New filing from Maximum Security team in Kentucky Derby lawsuit

June 24, 2019 03:44pm

Maximum Security owners Gary and Mary West have filed a brief responding to the motion by the Kentucky Horse Racing Commission and its stewards seeking to dismiss the Wests’ pending complaint seeking to reverse the decision to disqualify their horse in the Kentucky Derby and, until a ruling is made, declare Maximum Security and Country House co-winners of the May 4 race.

In their opposition, the Wests argue the disqualification of Maximum Security should be reversed because the KHRC and stewards allegedly committed four violations of the Wests’ Fourteenth Amendment due process liberty and property rights in connection with the race decision.

The Wests also allege the decision to disqualify
 is arbitrary, is not supported by substantial evidence, violates  the Wests’ constitutional and statutory rights, and fails to comply with at least three of the KHRC's own regulations.

The KHRC and the stewards say their regulations have the “force of law.” In response, the Wests say the commission and stewards broke their own laws and, among other things, failed to follow any of the prerequisites governing fouls and disqualifications.

A summation of the brief was made available by the Wests' media team:

First, Section 12 of 810 KAR §1:016 (“Section 12”) gives Maximum Security the right of way as the “leading horse” “entitled to any part of the track” “if clear.”  Defendants admit that the Stewards failed to find that Maximum Security was not “clear” at the time he allegedly “drifted out and impacted the progress of” War of Will.

Second, the Stewards did not find, despite the requirement of Section 12, that the foul allegedly committed by Maximum Security altered the order of finish in the Kentucky Derby. Nor did the Stewards find that, but for the alleged foul by Maximum Security, the three horses allegedly impacted by Maximum Security would have had a better placement in the order of finish than eighth for War of Will, fourteenth for Bodexpress, and seventeenth for Long Range Toddy. The video footage viewed by the Stewards conclusively shows that the horses allegedly interfered with by Maximum Security all lost ground to him in the quarter-mile stretch run that followed immediately after the alleged interference.

Third, the Stewards did not explain why – despite having the discretion under Section 12 not to disqualify Maximum Security even if he had committed a foul that altered the finish of the Kentucky Derby – they elected to disqualify the horse that crossed the finish line first in the Kentucky Derby despite the fact that in the 144 prior runnings of the Kentucky Derby no horse that crossed the finish line first had ever been disqualified for interference occurring in the race.

Fourth, the video footage viewed by the Stewards shows that the initiating cause of the interference that was first brought to the Stewards’ attention by the objection of Jon Court, the jockey of seventeenth place finisher Long Range Toddy, was the careless ride of Tyler Gaffalione, the jockey of eighth place finisher War of Will, not the ride of Luis Saez, the jockey of Maximum Security.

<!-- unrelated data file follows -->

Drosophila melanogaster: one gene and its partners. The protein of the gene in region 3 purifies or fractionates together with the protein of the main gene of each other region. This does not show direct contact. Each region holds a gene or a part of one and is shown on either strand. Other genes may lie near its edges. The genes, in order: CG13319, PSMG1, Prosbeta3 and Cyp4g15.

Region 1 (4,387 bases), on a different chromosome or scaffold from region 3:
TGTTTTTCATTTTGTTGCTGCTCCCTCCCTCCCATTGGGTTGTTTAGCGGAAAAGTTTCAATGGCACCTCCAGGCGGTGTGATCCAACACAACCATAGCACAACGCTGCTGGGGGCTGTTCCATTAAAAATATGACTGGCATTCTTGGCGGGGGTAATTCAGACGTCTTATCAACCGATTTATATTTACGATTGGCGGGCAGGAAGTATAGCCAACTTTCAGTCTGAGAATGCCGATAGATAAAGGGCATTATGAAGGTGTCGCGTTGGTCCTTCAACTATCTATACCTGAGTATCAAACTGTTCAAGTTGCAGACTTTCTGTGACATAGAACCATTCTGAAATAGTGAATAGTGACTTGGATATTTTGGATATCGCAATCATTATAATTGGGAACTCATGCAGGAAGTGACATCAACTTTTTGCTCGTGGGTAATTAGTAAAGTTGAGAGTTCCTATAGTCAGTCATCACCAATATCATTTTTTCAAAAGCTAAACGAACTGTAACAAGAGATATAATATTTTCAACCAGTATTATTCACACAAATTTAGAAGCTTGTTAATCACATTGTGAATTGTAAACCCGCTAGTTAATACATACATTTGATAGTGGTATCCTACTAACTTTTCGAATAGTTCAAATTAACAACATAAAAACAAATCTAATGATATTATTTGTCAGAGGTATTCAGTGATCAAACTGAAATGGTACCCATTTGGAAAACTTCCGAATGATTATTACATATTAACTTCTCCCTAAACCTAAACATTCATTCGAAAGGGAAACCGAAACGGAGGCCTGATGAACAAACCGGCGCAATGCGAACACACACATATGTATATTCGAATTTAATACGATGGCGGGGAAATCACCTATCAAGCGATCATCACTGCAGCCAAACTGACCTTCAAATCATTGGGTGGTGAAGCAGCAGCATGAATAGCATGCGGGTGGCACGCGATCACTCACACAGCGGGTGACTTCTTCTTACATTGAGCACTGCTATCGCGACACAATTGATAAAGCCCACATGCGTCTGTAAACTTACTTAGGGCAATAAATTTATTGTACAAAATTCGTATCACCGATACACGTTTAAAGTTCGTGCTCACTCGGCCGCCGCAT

The Wests also show that the Commission failed to follow Section 5 of Title 810 KAR §1:017 (“Section 5”), which is the Commission Regulation applicable to situations in which, as here, the result of a race is “placed in dispute” after the race is “Declared Official for Pari-mutuel Payoff.”  Under Section 5, if after a race is declared official, the result of the race is “placed in dispute,” then it is mandated that the horse that “crossed the finish line first” (here Maximum Security) and “any other horse that may become the winner” “shall be considered winners of that race until the matter is finally adjudicated.”

Further, under Section 5, “pending final determination of the disputed race,” the “purse money” and “trophy” “shall” be held by the “association on order of the stewards.” Section 5 is a mandatory obligation. It gives neither the Stewards nor the Commission any discretion not to do what the Regulation says it must do, namely, declare Maximum Security and Country House co-winners of the Kentucky Derby and escrow the purse and trophy.

The result of the Kentucky Derby was “placed in dispute” by the Wests through the appeal they filed with the Commission on May 6, 2019 of Maximum Security’s disqualification.

The Wests’ appeal also sought a stay pending appeal and that all related purse monies be withheld and placed in escrow pending final determination of the matter. The Wests, on May 23, 2019, sent another letter to the Commission demanding that, pursuant to Section 5, Maximum Security and Country House be declared co-winners of the Kentucky Derby and that any purse money and/or trophy previously distributed be “returned immediately” to the association “pending final determination of the disputed race” and “until the matter is finally adjudicated.”

The Commission, which rejected the Wests’ appeal of Maximum Security’s disqualification and has refused to answer the Wests’ May 23, 2019, demand, has failed to follow the mandates of Section 5.

 

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